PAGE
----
Thoroughly Modern Millie
Thoroughly Modern Millie is a 1967 American musical film directed by George Roy Hill and starring Julie Andrews. The screenplay by Richard Morris focuses on a naive young woman who finds herself in the midst of a series of madcap adventures when she sets her sights on marrying her wealthy boss.
The soundtrack interpolates new tunes by Jimmy Van Heusen and Sammy Cahn with standard songs from the 1910s and 1920s, including “Baby Face” and “Jazz Baby.” For use of the latter, the producers had to acquire the rights from General Mills, which had used the melody with various lyrics to promote Wheaties for more than forty years.
The film was nominated for seven Academy Awards and five Golden Globes. It was also the tenth highest grossing film of 1967. In 2000 it was adapted for a successful stage musical of the same name. A DVD was issued in 2003.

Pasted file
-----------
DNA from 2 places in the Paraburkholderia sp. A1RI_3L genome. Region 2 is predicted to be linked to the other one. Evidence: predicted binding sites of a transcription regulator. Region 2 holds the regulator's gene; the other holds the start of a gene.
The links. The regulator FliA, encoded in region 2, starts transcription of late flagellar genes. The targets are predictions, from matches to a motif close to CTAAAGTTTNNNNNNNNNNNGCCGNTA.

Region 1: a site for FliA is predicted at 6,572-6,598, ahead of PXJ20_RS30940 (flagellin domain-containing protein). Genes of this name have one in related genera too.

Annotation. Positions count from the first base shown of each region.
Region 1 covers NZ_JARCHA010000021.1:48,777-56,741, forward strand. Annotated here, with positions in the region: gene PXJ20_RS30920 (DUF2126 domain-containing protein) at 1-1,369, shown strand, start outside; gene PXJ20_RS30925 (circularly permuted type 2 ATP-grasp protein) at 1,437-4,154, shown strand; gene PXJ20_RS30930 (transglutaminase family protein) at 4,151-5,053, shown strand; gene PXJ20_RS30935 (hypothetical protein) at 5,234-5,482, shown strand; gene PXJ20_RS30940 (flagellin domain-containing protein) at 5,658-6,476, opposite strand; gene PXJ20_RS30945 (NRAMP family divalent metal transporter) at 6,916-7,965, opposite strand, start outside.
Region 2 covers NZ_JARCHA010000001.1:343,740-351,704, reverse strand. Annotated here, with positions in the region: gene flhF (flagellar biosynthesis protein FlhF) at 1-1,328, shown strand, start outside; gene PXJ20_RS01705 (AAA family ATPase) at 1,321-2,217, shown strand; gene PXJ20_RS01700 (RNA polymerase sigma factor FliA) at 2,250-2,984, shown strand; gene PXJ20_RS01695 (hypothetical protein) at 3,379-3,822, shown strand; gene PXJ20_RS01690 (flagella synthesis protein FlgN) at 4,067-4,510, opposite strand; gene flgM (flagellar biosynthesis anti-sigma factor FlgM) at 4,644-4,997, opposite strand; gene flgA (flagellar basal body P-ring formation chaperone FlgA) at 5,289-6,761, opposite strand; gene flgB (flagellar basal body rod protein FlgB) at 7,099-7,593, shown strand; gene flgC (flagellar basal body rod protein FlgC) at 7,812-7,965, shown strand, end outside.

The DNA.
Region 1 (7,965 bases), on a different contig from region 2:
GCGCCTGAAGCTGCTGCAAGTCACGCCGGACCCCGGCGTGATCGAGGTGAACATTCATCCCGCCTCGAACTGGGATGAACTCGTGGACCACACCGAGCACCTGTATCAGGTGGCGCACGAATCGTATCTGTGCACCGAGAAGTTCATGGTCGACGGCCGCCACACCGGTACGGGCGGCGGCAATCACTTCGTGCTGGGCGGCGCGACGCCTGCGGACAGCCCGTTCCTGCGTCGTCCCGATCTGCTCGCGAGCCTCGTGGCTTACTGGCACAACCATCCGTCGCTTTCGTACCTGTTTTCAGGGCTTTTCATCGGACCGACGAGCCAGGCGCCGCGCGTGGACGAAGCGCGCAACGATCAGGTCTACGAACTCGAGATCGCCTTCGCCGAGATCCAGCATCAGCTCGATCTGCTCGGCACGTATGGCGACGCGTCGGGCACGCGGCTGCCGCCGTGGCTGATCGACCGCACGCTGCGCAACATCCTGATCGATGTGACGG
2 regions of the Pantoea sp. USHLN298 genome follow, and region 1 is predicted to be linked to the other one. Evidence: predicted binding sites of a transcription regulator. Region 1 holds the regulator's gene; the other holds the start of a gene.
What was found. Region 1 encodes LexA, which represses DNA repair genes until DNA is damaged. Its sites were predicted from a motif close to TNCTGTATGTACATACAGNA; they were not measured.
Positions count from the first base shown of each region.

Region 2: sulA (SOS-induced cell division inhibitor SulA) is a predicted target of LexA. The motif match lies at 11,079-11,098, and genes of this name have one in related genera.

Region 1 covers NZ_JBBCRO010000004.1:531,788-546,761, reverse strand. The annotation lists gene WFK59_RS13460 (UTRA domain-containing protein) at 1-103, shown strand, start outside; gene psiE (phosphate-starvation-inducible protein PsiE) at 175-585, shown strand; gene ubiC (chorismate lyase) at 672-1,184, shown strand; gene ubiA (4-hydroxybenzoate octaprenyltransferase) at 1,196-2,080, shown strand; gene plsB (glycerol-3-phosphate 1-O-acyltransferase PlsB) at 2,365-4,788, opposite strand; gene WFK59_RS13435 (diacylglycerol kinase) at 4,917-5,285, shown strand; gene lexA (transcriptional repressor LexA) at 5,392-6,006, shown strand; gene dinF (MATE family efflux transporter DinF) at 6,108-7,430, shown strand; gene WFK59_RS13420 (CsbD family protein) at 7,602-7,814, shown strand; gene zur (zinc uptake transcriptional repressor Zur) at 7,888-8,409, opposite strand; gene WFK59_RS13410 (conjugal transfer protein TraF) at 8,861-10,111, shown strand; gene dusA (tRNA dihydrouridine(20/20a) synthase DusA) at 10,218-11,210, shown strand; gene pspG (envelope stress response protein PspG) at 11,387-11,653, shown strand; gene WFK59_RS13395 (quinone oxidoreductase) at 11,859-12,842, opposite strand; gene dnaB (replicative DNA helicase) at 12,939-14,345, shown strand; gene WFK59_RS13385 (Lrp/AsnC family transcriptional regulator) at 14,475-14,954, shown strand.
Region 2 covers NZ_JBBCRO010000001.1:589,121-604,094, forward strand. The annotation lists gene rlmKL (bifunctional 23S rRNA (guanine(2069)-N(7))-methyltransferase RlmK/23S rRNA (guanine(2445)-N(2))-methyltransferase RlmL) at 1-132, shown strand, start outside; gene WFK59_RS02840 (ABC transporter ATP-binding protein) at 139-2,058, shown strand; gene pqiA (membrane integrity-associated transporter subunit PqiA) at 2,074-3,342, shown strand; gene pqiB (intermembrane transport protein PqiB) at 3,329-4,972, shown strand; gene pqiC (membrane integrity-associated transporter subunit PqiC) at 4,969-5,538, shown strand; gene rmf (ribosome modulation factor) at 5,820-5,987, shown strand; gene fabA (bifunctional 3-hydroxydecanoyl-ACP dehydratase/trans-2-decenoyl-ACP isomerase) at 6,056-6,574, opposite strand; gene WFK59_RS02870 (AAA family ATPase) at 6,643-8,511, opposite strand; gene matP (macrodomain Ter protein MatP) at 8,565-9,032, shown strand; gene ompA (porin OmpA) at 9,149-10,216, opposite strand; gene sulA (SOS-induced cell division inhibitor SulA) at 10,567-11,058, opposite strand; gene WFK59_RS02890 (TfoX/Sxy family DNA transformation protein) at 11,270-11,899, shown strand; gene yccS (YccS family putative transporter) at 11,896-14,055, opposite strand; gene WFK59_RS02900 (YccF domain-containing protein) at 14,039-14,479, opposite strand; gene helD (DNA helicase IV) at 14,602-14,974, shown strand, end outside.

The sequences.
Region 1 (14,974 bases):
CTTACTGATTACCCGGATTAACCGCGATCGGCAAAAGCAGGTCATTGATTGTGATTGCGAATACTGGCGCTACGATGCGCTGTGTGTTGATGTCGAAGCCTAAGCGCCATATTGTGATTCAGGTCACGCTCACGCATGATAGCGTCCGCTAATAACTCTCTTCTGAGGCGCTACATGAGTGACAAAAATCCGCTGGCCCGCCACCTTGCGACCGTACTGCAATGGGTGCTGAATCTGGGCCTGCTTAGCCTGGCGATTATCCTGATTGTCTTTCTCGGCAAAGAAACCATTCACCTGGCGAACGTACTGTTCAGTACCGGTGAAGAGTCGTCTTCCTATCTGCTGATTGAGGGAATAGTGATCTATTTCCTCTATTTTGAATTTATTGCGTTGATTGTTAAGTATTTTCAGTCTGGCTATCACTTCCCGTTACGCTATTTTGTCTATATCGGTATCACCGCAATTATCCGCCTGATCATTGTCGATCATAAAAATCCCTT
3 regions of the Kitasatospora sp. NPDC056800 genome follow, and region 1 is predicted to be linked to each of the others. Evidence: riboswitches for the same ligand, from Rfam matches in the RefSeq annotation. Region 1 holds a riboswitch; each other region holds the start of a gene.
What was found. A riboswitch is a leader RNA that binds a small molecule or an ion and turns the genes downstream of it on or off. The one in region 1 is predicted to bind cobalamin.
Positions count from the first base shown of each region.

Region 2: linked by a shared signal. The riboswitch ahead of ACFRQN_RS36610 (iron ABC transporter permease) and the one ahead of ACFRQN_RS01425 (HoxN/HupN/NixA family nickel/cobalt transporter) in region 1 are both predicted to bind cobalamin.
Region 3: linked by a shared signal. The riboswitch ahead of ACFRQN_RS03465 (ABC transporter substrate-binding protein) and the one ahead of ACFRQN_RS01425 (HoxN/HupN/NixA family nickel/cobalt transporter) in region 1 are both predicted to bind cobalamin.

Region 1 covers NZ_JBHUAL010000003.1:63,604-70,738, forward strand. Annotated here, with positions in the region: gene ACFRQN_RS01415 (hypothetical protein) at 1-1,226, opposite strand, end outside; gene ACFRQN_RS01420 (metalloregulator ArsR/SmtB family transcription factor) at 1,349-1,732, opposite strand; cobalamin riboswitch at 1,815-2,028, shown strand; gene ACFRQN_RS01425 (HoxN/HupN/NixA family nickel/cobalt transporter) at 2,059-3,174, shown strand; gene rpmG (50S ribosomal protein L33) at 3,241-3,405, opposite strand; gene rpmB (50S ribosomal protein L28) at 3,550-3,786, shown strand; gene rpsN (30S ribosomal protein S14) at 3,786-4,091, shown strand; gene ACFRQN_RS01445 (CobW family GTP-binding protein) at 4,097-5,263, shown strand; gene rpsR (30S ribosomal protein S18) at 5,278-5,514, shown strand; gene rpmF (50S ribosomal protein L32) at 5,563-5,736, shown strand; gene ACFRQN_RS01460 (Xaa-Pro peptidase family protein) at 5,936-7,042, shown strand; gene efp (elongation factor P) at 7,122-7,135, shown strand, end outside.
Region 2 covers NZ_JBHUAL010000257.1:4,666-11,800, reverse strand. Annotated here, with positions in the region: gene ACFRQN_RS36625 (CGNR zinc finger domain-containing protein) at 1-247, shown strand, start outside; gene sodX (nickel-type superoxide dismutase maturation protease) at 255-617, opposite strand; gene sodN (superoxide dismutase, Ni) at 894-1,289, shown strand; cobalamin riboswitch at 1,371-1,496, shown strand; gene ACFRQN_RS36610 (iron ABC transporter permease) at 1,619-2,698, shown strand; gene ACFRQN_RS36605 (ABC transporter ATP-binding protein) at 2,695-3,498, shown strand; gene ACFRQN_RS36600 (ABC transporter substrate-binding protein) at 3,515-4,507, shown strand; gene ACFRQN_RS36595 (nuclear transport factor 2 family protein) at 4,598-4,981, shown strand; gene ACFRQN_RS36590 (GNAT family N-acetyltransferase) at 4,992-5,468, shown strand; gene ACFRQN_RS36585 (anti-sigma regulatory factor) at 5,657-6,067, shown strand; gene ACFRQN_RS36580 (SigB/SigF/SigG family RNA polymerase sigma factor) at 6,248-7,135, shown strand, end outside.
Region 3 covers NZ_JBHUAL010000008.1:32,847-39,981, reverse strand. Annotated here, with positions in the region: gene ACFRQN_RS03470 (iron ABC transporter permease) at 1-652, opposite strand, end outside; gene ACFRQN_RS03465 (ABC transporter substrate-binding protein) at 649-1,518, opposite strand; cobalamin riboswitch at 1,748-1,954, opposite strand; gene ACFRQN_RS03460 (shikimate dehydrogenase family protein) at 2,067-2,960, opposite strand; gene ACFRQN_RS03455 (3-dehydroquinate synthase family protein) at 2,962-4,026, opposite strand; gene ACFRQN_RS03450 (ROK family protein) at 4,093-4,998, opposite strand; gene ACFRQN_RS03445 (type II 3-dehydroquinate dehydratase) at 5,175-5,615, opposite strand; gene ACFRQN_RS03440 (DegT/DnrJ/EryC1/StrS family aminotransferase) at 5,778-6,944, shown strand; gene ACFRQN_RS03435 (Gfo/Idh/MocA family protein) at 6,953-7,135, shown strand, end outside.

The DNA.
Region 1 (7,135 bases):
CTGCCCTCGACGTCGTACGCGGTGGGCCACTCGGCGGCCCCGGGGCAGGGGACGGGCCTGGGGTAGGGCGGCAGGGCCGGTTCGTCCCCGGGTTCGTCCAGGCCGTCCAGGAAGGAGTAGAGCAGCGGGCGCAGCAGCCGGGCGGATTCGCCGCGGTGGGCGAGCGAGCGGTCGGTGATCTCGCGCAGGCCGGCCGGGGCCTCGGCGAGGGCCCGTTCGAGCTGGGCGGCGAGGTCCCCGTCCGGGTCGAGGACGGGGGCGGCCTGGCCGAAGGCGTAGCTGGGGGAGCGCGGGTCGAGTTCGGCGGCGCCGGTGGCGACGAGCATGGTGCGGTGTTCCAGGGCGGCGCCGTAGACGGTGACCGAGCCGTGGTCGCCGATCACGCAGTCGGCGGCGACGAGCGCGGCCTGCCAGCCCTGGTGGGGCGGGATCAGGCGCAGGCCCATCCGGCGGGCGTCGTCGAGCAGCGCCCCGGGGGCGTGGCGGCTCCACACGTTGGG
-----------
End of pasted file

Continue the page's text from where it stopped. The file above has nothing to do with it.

The film is set early in the flapper era, beginning on “Thursday”, June 2 of 1922, although in fact this day was a Friday. Millie Dillmount’s (Julie Andrews) ambition is to find work as a stenographer to a wealthy businessman and then marry him – a “thoroughly modern” goal. Millie befriends Miss Dorothy Brown (Mary Tyler Moore) as the latter checks into the Priscilla Hotel. When house mother Mrs. Meers (Beatrice Lillie) learns Miss Dorothy is an orphan, she remarks, “Sad to be all alone in the world.” Unbeknownst to Millie, the woman is selling her tenants into white slavery, and those without family or close friends are her primary targets.